- Shopping Bag ( 0 items )
“Superb, perfect, one might even say—soaring.” —The Seattle Times
“Lyrical passages...reads like profound poetry...the most enterprising and successful portrait of a man in heat by a female writer since Joyce Carol Oates’ tumultuously orgasmic What I Lived For.” —Alan Cheuse, Chicago Tribune
“Intricately wrought...Harrison imbues her solitary silence with a stately air of self-possession.” —Maria Russo, The New York Times Book Review
“This...mesmerizing tale is dizzying in intensity; its startling story twists are borne along by prose as austere and powerful as Alaska’s icescape. The novel’s undertow of anguish will resonate with anyone who has tried to make sense of desire....Chilled to perfection.” —People
From the Hardcover edition.
1. Kathryn Harrison has been hailed as a master of “spare narrative”. Why might the prose of The Seal Wife be characterized as “spare”? Discuss examples or particular passages that highlight this quality of Harrison’s writing. What effect does this style have on the novel as a whole, or on your ability to imagine the time and place in which it is set?
2. In The Seal Wife, Harrison explores the relationship between physical and emotional suffering. Bigelow is subject to the harsh Alaskan climate, to which he is unaccustomed, as well as to the simultaneous and profound effects of an unexpected obsession. How do these aspects of Bigelow’s inner and outer lives interact? How does Harrison express the theme of suffering–its causes and consequences–through other characters in the novel?
3. What effect does Bigelow’s realization that the Aleut is not unable to speak, but rather unwilling, have on her overall characterization? Does this understanding affect or alter your sense of the dynamics of their relationship? If so, how?
4. Over the course of the novel, speech (and the lack thereof) becomes a prominent thematic thread. The Aleut allows Bigelow into her home and her bed, but never speaks, though he does so “more volubly to her than . . . to anyone else.” At what other points in the book, and through which characters, is the theme of speech explored? What might Harrison be trying to convey through her use of speech as a link in Bigelow’s relationships, especially with women?
5. Despite the noteworthy dearth of women at Bigelow’s Alaskan outpost, he engages in relationships with several throughout the book. Describe the novel’s key female characters, and discuss the nature of Bigelow’s relationship with each. In what ways are these women different? Similar? How does Bigelow change or grow as a result of these relationships?
6. The various types of power dynamics between men and women–Bigelow and the Aleut, Getz and Miriam, and so on–are at the core of The Seal Wife. Describe and discuss some of the important male/female relationships in the book. What conclusions can you draw at novel’s end about Harrison’s ideas regarding sex and power? In many of the relationships through which the theme of sex and power emerges, there is a direct correlation between speech and power. How do the various qualities of gender, sex, speech, and power interact throughout the book?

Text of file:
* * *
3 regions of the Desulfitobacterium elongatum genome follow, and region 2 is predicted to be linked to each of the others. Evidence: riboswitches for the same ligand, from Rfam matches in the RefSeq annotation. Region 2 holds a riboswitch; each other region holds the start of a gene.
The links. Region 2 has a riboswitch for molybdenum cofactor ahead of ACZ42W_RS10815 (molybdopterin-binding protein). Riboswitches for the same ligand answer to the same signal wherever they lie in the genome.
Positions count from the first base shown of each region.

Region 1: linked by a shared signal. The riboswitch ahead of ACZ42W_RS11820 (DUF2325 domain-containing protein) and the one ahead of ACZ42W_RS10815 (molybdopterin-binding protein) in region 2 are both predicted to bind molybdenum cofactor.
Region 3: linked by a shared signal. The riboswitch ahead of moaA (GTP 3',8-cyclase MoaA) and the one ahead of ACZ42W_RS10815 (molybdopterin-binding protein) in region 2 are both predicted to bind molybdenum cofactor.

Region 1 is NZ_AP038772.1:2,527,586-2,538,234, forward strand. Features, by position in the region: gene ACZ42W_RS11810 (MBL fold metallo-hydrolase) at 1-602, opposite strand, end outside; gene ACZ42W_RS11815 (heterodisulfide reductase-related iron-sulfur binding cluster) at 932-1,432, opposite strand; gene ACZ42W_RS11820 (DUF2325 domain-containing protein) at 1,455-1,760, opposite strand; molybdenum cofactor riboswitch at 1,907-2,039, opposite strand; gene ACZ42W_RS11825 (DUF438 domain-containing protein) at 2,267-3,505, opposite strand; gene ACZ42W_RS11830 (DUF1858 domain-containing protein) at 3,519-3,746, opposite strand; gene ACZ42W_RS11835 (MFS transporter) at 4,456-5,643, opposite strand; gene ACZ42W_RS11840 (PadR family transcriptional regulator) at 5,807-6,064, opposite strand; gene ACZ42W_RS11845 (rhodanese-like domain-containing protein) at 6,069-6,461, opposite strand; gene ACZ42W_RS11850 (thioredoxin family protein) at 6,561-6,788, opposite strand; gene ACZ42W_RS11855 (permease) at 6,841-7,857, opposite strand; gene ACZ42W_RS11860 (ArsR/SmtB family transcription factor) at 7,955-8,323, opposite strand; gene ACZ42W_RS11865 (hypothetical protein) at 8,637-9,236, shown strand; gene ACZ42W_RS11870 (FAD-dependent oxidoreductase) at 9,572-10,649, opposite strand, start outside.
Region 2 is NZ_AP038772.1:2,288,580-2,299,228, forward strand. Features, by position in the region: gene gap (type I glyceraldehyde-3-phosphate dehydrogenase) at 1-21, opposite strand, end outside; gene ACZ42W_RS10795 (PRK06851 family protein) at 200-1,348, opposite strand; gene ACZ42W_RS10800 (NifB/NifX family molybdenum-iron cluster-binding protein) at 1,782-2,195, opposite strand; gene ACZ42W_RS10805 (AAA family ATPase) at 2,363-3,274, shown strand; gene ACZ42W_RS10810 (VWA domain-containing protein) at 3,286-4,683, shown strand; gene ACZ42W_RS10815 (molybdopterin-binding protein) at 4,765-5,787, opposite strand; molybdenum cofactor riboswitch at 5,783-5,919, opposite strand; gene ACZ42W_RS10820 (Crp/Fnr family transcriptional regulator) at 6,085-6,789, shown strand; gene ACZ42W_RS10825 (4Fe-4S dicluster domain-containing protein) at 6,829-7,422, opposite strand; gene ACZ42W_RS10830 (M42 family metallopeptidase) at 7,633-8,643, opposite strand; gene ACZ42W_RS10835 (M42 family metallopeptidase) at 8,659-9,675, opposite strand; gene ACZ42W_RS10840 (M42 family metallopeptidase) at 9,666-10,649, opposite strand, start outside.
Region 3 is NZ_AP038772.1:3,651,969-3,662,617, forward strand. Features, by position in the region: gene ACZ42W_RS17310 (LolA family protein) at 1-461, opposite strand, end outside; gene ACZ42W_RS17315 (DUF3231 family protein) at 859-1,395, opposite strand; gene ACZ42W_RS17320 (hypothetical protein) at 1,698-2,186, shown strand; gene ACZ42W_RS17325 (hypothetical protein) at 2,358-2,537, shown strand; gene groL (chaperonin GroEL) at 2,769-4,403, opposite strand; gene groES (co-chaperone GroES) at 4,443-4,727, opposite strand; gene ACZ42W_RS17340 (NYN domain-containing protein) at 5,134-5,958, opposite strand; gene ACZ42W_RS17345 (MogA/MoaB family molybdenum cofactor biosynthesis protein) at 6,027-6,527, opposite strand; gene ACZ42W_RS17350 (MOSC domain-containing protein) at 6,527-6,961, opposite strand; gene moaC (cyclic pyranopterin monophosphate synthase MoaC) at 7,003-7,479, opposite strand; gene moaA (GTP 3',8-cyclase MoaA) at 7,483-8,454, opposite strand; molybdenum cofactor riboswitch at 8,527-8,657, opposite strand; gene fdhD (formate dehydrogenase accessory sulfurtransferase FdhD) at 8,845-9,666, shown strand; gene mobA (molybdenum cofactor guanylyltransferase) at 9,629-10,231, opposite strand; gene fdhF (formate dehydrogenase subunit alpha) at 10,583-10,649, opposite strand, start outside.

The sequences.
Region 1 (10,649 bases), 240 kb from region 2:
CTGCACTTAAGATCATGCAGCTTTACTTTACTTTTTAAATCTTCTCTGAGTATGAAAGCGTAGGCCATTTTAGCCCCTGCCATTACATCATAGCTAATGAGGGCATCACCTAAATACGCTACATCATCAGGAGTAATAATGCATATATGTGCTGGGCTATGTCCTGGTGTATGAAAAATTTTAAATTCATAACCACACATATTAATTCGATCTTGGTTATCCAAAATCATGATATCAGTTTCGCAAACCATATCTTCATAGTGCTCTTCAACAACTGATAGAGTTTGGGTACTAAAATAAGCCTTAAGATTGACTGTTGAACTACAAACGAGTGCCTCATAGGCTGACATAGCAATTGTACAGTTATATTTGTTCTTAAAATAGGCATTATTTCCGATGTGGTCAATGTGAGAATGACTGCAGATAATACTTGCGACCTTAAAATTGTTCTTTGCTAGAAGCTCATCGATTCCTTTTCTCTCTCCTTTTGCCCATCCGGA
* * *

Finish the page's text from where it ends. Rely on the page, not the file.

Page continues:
7. As much attention as is paid to Bigelow’s inner obsession with the Aleut, equal attention is paid to his professional passion for charting the weather, his obsession with “recording a narrative that unfolds invisibly to most people.” How do Bigelow’s passions correspond to each other? In what ways are they parallel, and in what ways might they be directly related? What effects do these consuming obsessions have on Bigelow? How do they affect his ability to relate to others, understand himself, and achieve his goals?
8. When the heavy sun appears, rolling sullenly along the horizon, it reveals landscapes of unutterable splendor, ice glazing every twig, turning gravel to diamonds, garbage to ransoms. . . . But what he described as grandeur in last year’s letters to his mother and sister now strikes him as threatening, the inlet’s water black and violent, heaving under a mantle of splintered ice.
In such passages, Harrison uses richly metaphorical language to describe the Alaskan landscape as seen through Bigelow’s eyes. While such descriptions provide a vivid sense of setting, they also provoke questions of physical realism versus emotional perspective. How might Bigelow’s literal vision of his surroundings be a reflection or projection of his inner state at any given moment in the book? Find and discuss a few passages throughout the novel that illuminate this relationship. How does Harrison’s depiction of the landscape change in relation to Bigelow’s emotional evolution? What other “realistic” aspects of Bigelow’s surroundings (other characters, professional pursuits, and so on) provide a mirror for his inner narrative?